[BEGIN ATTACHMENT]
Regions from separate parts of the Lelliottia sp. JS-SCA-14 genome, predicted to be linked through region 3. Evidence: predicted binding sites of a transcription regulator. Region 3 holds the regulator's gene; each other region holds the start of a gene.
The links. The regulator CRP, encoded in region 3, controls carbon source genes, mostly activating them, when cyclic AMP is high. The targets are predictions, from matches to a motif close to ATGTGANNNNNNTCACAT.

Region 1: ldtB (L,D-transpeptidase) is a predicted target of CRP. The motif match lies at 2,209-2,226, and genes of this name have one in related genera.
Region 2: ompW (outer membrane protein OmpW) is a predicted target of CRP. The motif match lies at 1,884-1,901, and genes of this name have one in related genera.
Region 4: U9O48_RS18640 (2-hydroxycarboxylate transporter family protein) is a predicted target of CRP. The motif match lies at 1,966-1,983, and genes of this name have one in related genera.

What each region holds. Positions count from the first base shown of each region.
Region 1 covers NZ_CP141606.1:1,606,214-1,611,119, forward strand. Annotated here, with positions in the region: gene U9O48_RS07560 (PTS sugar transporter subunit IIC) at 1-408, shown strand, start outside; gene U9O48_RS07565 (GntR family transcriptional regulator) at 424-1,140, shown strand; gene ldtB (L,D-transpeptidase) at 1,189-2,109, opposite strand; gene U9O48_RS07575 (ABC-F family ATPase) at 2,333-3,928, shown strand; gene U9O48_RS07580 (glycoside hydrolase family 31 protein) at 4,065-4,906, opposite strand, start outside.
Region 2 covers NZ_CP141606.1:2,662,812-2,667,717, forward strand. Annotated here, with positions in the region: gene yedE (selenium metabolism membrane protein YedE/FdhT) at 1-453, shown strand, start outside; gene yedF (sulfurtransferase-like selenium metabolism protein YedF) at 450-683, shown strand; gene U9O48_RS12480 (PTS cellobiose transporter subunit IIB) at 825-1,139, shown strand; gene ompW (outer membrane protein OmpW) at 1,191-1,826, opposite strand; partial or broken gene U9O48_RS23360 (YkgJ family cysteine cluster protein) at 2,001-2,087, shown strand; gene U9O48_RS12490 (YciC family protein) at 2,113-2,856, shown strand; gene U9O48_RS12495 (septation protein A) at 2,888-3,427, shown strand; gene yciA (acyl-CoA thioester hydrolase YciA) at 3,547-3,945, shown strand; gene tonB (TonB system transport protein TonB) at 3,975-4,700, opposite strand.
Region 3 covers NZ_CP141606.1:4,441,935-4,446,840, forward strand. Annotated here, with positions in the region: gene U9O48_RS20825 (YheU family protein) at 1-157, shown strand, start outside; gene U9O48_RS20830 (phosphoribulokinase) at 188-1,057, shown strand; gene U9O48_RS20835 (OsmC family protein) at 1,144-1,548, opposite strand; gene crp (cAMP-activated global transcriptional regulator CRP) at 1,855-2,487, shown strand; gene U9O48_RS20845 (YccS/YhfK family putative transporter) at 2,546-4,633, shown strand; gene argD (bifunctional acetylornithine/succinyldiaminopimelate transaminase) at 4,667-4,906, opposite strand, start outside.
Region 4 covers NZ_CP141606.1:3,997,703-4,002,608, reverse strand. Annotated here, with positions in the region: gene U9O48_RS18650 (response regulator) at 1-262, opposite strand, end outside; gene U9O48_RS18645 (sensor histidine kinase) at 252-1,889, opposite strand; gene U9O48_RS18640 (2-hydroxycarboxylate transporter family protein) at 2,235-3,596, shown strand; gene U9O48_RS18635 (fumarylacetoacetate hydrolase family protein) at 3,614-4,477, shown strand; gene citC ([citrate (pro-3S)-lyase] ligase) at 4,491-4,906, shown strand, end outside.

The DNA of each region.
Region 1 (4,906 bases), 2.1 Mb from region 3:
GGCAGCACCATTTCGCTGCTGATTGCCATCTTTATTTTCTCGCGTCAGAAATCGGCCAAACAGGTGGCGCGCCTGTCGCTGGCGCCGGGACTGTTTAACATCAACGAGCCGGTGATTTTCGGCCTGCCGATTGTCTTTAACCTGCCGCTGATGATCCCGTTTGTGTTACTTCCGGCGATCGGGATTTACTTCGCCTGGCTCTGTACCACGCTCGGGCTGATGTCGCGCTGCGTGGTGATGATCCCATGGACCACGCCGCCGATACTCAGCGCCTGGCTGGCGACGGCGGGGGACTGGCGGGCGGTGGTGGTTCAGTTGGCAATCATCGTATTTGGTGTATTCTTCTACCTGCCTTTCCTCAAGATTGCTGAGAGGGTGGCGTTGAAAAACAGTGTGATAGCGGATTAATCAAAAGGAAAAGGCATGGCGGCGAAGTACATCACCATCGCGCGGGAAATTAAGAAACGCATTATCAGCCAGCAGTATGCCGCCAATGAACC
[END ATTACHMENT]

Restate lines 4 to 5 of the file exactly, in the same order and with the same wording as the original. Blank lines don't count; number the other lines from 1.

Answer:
Region 2: ompW (outer membrane protein OmpW) is a predicted target of CRP. The motif match lies at 1,884-1,901, and genes of this name have one in related genera.
Region 4: U9O48_RS18640 (2-hydroxycarboxylate transporter family protein) is a predicted target of CRP. The motif match lies at 1,966-1,983, and genes of this name have one in related genera.